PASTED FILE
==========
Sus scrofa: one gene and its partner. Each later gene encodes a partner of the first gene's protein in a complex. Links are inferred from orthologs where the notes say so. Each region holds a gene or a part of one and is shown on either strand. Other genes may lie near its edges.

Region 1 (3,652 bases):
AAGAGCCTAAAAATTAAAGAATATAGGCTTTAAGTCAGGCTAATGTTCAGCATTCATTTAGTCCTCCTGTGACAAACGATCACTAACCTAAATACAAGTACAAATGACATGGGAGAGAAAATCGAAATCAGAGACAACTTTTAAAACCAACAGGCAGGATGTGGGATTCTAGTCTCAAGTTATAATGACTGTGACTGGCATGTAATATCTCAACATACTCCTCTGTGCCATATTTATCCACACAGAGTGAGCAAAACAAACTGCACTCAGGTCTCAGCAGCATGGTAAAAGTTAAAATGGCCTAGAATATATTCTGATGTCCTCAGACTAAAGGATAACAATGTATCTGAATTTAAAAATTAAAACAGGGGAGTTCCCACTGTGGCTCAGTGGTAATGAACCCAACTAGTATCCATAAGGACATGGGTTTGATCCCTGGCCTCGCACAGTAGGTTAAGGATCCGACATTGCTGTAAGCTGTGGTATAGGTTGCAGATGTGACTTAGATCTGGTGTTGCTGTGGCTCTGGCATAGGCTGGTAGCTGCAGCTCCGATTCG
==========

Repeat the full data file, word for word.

Sus scrofa: one gene and its partner. Each later gene encodes a partner of the first gene's protein in a complex. Links are inferred from orthologs where the notes say so. Each region holds a gene or a part of one and is shown on either strand. Other genes may lie near its edges.

Region 1 (3,652 bases):
AAGAGCCTAAAAATTAAAGAATATAGGCTTTAAGTCAGGCTAATGTTCAGCATTCATTTAGTCCTCCTGTGACAAACGATCACTAACCTAAATACAAGTACAAATGACATGGGAGAGAAAATCGAAATCAGAGACAACTTTTAAAACCAACAGGCAGGATGTGGGATTCTAGTCTCAAGTTATAATGACTGTGACTGGCATGTAATATCTCAACATACTCCTCTGTGCCATATTTATCCACACAGAGTGAGCAAAACAAACTGCACTCAGGTCTCAGCAGCATGGTAAAAGTTAAAATGGCCTAGAATATATTCTGATGTCCTCAGACTAAAGGATAACAATGTATCTGAATTTAAAAATTAAAACAGGGGAGTTCCCACTGTGGCTCAGTGGTAATGAACCCAACTAGTATCCATAAGGACATGGGTTTGATCCCTGGCCTCGCACAGTAGGTTAAGGATCCGACATTGCTGTAAGCTGTGGTATAGGTTGCAGATGTGACTTAGATCTGGTGTTGCTGTGGCTCTGGCATAGGCTGGTAGCTGCAGCTCCGATTCG